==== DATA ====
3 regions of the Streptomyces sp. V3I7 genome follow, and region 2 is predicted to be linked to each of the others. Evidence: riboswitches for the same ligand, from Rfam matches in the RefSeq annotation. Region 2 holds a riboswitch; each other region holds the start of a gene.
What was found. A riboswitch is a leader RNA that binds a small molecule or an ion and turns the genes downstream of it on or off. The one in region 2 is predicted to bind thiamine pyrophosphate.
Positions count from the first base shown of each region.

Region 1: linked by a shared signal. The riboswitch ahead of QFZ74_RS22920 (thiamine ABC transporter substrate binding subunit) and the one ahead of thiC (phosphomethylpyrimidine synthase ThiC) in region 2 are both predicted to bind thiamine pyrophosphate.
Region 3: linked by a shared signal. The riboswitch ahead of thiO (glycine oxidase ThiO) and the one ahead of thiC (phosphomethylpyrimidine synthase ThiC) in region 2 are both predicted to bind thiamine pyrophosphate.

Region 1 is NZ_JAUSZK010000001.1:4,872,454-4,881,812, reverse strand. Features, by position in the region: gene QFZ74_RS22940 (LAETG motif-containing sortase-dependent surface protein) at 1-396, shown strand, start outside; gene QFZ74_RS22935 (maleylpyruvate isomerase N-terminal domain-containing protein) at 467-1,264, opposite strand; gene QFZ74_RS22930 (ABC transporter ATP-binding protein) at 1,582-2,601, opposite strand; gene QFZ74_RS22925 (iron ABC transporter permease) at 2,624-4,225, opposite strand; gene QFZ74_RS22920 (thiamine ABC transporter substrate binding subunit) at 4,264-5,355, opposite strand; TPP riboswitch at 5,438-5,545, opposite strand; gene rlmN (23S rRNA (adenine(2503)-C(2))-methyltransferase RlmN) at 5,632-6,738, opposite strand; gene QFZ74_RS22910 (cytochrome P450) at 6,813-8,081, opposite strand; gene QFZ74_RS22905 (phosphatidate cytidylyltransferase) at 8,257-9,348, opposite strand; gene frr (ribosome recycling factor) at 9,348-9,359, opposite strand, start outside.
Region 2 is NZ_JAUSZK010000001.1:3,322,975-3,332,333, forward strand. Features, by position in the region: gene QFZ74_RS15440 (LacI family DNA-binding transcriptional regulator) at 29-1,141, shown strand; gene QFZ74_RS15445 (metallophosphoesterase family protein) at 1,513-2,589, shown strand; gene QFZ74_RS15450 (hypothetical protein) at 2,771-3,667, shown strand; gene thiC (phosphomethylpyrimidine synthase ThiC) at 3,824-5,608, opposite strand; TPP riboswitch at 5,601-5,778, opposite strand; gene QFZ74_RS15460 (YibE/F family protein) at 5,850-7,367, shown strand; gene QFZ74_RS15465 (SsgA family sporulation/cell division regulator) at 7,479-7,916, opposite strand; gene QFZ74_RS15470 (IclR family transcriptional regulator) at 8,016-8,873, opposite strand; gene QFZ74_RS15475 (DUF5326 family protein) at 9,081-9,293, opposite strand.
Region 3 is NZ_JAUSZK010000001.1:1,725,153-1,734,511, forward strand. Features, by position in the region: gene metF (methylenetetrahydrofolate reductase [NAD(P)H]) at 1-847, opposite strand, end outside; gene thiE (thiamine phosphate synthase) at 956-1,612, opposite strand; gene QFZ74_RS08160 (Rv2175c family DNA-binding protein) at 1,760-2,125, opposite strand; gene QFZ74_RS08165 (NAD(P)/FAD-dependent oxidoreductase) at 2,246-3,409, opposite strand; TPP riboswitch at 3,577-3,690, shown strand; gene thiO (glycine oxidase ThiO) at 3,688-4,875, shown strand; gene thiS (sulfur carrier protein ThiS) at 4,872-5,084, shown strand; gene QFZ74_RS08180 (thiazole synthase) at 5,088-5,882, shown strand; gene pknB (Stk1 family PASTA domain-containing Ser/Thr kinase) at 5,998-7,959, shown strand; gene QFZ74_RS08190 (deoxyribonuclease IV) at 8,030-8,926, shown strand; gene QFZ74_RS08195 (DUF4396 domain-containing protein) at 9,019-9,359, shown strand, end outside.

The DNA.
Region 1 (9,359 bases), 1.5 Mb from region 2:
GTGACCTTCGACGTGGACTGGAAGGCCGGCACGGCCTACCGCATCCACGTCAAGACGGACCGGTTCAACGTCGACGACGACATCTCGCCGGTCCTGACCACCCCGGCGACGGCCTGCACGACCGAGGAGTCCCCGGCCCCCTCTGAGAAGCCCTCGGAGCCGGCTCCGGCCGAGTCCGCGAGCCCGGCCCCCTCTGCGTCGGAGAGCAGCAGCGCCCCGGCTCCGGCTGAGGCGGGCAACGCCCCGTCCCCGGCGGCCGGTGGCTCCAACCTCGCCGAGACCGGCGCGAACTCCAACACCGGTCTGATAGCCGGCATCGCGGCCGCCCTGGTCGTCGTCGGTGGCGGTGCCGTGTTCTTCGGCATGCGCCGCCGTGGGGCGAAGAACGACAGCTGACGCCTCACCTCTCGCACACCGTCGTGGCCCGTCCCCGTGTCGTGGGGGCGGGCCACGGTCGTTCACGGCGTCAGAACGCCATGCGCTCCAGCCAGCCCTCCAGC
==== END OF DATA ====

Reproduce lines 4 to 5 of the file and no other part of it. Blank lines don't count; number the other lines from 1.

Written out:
Region 1: linked by a shared signal. The riboswitch ahead of QFZ74_RS22920 (thiamine ABC transporter substrate binding subunit) and the one ahead of thiC (phosphomethylpyrimidine synthase ThiC) in region 2 are both predicted to bind thiamine pyrophosphate.
Region 3: linked by a shared signal. The riboswitch ahead of thiO (glycine oxidase ThiO) and the one ahead of thiC (phosphomethylpyrimidine synthase ThiC) in region 2 are both predicted to bind thiamine pyrophosphate.